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NIMHANS & JIPMER researchers prove PMTs to improve parental stress, and enhance coping

In India, the typical age of Autism Spectrum Disorder(ASD) diagnosis is roughly 3–6 years, and there is a two-year delay between symptom recognition and treatment commencement across various health care settings. Parents' involvement in the treatment of children with ASD is seen as a critical tactic. In resource-limited contexts, parents and parent-mediated interventions play a critical role in enhancing cost and accessibility.

When compared to parents of typically developing children, parents of children with ASD face higher levels of stress in the personal and social worlds. Parents with lower stress levels have been demonstrated to have better intervention outcomes, and treatment-related positive outcomes, in turn, have a favourable influence on parental stress. Parental stress was also found to be increased by the absence of progress in child-related outcomes.

The study looks at the acceptability and practicality of a brief parent-mediated home-based intervention for children with autism spectrum disorder (ASD) that may be delivered in resource-constrained settings, with a focus on alleviating parental stress from a socio-cultural standpoint. A total of 50 children (2–6 years old) with a DSM-5 diagnosis of ASD were randomly assigned to one of two groups: intervention or active control. The intervention was designed to be provided in five outpatient sessions over the course of 12 weeks and was based on a naturalistic developmental behavioural approach that focused on joint attention, imitation, and social and adaptive skills. The shortness and outpatient-based delivery were chosen to meet the needs of the patient community as well as the existing healthcare system. To relieve additional stress on participating families, the research exams and treatments were planned during usual outpatient visits.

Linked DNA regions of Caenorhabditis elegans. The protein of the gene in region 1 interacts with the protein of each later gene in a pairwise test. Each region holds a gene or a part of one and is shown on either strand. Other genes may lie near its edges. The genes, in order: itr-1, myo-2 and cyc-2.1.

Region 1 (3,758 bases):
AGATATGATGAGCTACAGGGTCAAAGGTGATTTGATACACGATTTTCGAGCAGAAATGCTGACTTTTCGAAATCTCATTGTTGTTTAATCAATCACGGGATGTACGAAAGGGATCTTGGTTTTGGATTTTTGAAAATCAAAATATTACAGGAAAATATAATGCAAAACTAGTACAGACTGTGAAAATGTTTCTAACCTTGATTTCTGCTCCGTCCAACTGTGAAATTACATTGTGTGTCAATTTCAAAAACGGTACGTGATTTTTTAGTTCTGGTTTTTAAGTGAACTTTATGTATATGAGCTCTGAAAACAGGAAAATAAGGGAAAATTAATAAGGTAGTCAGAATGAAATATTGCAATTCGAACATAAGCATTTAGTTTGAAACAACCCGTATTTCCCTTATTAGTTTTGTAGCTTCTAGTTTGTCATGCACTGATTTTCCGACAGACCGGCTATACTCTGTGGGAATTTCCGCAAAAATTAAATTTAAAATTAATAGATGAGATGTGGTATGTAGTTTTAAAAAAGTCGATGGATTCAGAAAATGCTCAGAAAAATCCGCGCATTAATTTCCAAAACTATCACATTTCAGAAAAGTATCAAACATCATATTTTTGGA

The roadmap of the intervention looked like this:

  • Visits 1 and 2: Pre-intervention assessment, parent education, and stress management from a cultural standpoint

  • Intervention: Visits 1 through 3

  • Visits 3–5: Follow-up, intervention review, and ongoing support

At 4, 8, and 12 weeks, all of the children were followed. When compared to the control group, parents of children randomised to the intervention group reported larger improvements in parental stress and child outcome indicators. With high fidelity measures and retention rates, the intervention was shown to be acceptable and practicable.

One could summarize the findings as such-

  • Parental stress was reduced in the first four weeks of the trial, and parental competence improved dramatically from eight to twelve weeks. Reduced stress may have enhanced parental involvement in interventions, resulting in improved competence. As parents gain mastery of the learned intervention strategies, more involvement and comfort with them may have contributed to increasing competence. Improvements in perceived competence and the capacity to contribute successfully to their child's treatment process may have also contributed to a decrease in parental stress.

  • After 12 weeks of intervention, the majority of parents reported an improvement in perceived stress and coping, with a substantial difference in favour of the parent-mediated intervention group. Similar findings were obtained in studies where brief parent-mediated therapies (12 weeks) were found to dramatically reduce parental stress.

  • Parental stress has been studied from multiple perspectives in autism interventions, including (1) whether incorporating parents as therapists increase parental stress and (2) whether parental stress influences child-related outcomes. In comparison to the usual treatment group, studies on long-term outcomes (1–2 years) found no increase in parental stress in the parent-mediated intervention group.

  • Few Asian and Indian studies have employed CARS (Childhood Autism Rating Scale) to assess autism severity and found that three months of parent-mediated therapies resulted in a significant change in scores.

Thus, it is clear that parent-mediated treatments that can be delivered at the point of contact can help to alleviate delays in intervention commencement and prepare the family for more comprehensive centre-based therapies. The 'professional-as-consultant' and 'parent-as-therapist' models can help close the current gap in the healthcare system.

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Article Source: Manohar, H., Kandasamy, P., Chandrasekaran, V. et al. Brief Parent-Mediated Intervention for Children with Autism Spectrum Disorder: A Feasibility Study from South India. J Autism Dev Disord49, 3146–3158 (2019).

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